Muesli can be a cornerstone of any healthy diet. It is a suggested addition to may breakfasts, especially with greek yoghurt and fruit. But how do you choose the best of the best? Like all health foods, muesli has flooded the market and there are many different brands and types it can make it hard to choose. There are slight differences between types too. With bircher, muesli and granola on the shelves, which way should you choose? It has long been a staple of many breakfast tables around the world, and the first cold breakfast cereal was created in America in 1863. It was made from processed grains, including wheat, corn and oats. Despite lacking any real nutrients, it was an overnight success and has been consumed by the masses ever since. Manufacturers have added sugars, vitamins, minerals, preservatives and artificial colours to make it their own. This is how we have come to enjoy loads of different varieties to this day.



Bircher, or the naked muesli, was named after its inventor, Swiss-born Maximilian Bircher-Benner. It was first developed as a breakfast food for hospital patients. This was due to the fact that it was rich in nutrients, unlike most breakfast cereals and contained a healthy helping of fruits and vegetables. It was known to speed up patient recovery. Containing oat flakes, grated apple, nuts, condensed milk and lemon juice, it became known as ‘muesli’. This was the first creation of muesli that we know today.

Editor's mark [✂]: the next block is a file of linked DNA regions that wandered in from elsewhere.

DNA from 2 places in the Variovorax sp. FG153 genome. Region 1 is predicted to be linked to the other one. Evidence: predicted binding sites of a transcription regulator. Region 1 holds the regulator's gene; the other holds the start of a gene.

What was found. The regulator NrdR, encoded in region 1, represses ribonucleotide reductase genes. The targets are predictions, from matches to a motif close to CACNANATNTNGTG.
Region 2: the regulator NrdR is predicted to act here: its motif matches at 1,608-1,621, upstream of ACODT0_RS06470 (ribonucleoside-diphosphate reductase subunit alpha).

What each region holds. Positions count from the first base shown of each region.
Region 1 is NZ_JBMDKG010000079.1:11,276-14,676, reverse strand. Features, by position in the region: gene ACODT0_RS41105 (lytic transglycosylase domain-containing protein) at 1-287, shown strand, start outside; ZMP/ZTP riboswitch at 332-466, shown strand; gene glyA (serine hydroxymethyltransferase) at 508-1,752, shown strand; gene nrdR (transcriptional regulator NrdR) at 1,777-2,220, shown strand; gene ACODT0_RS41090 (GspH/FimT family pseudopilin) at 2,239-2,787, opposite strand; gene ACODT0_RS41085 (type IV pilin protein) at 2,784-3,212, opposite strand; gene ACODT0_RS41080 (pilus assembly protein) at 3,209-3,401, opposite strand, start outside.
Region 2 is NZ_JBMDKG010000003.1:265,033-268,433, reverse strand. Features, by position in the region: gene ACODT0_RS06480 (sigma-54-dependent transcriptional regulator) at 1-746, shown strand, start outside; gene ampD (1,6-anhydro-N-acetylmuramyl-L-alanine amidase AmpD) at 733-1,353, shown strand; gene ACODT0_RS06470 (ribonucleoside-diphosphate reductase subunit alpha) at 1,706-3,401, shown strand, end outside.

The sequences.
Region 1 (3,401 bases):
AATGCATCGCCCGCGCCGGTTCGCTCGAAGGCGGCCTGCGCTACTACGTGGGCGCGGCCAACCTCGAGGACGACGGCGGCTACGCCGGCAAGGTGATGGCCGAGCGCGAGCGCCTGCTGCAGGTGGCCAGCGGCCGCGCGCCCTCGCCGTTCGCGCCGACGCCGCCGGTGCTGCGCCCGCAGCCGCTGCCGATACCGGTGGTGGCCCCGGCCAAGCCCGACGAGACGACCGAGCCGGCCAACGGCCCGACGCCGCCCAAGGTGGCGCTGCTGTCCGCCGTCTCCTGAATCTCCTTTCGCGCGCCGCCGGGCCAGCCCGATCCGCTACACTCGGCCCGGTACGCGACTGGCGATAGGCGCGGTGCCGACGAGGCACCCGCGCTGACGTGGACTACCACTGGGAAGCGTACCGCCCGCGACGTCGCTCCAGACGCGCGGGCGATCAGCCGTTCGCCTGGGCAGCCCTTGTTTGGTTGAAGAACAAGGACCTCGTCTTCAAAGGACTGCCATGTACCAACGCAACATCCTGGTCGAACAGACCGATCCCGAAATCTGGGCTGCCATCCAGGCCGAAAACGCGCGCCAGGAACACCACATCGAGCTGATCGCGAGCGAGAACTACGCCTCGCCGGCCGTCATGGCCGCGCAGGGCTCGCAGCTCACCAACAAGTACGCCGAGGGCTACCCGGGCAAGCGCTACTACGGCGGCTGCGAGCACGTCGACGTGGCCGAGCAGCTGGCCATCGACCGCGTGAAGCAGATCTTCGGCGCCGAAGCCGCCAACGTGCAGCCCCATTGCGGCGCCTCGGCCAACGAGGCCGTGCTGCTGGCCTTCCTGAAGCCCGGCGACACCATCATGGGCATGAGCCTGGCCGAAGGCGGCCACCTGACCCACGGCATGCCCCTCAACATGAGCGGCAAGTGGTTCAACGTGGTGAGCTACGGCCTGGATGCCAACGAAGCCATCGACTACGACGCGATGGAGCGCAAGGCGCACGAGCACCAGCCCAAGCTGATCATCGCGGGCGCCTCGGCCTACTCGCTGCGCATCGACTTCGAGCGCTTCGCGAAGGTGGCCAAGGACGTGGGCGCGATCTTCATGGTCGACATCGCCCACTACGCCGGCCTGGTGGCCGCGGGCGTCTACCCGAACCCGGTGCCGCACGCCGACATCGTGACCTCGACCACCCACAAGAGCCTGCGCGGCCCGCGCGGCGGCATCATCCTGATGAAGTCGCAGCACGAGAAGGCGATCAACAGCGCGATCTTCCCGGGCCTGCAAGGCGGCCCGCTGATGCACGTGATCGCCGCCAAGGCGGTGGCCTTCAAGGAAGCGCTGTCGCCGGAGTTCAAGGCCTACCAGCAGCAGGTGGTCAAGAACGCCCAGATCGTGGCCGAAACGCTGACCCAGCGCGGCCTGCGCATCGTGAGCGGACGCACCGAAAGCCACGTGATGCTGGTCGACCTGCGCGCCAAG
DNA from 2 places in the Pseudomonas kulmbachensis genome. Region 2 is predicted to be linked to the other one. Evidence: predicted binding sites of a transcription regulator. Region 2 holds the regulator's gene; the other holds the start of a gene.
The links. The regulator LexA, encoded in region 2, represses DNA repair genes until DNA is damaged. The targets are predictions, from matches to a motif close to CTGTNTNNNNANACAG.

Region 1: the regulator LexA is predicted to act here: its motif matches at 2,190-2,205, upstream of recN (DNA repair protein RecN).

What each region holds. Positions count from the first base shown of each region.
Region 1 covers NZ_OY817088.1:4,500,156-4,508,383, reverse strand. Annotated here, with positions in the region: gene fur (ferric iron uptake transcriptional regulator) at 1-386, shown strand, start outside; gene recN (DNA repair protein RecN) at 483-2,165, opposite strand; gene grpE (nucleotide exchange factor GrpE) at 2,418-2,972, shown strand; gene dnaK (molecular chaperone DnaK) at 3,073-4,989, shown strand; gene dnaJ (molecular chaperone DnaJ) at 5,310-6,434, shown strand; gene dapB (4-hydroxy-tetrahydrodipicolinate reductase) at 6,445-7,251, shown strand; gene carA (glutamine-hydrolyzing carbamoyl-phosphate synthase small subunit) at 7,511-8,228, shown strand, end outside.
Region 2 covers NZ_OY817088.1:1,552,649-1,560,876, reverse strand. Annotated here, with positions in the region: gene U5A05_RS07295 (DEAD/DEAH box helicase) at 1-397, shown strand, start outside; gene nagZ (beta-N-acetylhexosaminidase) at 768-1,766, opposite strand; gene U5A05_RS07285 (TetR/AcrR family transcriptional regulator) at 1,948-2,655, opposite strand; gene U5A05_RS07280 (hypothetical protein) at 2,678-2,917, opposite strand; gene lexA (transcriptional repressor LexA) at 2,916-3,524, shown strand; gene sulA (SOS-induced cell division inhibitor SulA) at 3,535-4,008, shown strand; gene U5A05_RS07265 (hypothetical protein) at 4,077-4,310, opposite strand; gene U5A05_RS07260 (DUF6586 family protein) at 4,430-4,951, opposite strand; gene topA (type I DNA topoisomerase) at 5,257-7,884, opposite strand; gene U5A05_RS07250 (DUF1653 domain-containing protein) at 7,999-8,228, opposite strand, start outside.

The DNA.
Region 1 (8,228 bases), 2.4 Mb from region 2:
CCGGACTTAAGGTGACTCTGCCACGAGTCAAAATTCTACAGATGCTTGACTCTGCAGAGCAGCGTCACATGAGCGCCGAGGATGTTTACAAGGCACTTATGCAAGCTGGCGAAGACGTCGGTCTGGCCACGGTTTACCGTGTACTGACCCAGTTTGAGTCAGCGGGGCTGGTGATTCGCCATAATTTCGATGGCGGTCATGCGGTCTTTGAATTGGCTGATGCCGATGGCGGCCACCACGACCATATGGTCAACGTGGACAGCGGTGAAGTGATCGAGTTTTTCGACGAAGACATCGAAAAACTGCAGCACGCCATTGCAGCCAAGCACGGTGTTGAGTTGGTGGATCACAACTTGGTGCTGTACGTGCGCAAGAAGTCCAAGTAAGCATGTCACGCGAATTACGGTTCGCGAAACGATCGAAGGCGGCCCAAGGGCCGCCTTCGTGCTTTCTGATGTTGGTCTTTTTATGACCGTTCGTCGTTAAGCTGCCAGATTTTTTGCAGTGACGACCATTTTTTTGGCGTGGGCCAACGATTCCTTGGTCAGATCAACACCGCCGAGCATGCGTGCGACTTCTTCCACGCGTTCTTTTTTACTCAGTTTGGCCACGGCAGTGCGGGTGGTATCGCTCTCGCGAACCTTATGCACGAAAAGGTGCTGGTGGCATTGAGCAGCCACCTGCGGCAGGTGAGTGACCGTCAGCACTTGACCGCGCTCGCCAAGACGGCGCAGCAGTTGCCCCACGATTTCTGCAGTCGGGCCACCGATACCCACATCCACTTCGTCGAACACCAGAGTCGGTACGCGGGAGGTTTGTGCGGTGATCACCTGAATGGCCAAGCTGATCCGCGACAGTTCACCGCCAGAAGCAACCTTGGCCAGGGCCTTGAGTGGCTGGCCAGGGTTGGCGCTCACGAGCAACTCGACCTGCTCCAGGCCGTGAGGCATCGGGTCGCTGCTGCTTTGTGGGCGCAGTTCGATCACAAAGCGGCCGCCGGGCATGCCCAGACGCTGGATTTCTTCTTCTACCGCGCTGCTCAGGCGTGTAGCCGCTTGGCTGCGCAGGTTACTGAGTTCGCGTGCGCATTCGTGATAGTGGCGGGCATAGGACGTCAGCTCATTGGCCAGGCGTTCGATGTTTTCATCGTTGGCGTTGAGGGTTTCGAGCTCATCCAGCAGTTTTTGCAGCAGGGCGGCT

Granola is often used in breakfast dishes and is known to be much sweeter than your average muesli. It is not as rich in nutrients and the main difference between the two is that granola is baked with a sweetener and oil, binding the ingredients and making it crispy. It is a great addition to yoghurt and served cold in a breakfast bowl. It has all the same ingredients as muesli, but it is sweeter and crunchy in comparison.



Then we come to the original. The combination of grains, nuts, fruits and seeds. Muesli has so many nutritional benefits and is in a lot of ways healthier than its baked counterpart. It is traditionally made with rolled oats but can be made with other grains as well, such as millet or quinoa. It does not need added sweeteners or oil to bind the ingredients as it is not baked, as opposed to granola. It can be enjoyed in many different ways The most common is to soak the muesli overnight in cold milk or other liquid, sometimes a juice, to soften it and make it more of a porridge consistency. It can be cooked on a stovetop, similarly to oatmeal in a pot of simmering water or milk, enjoyed warm instead of cold. Another option is, of course, common, stirring into your choice of yoghurt and eating cold. It has a somewhat chewier texture than granola as it is raw and not baked.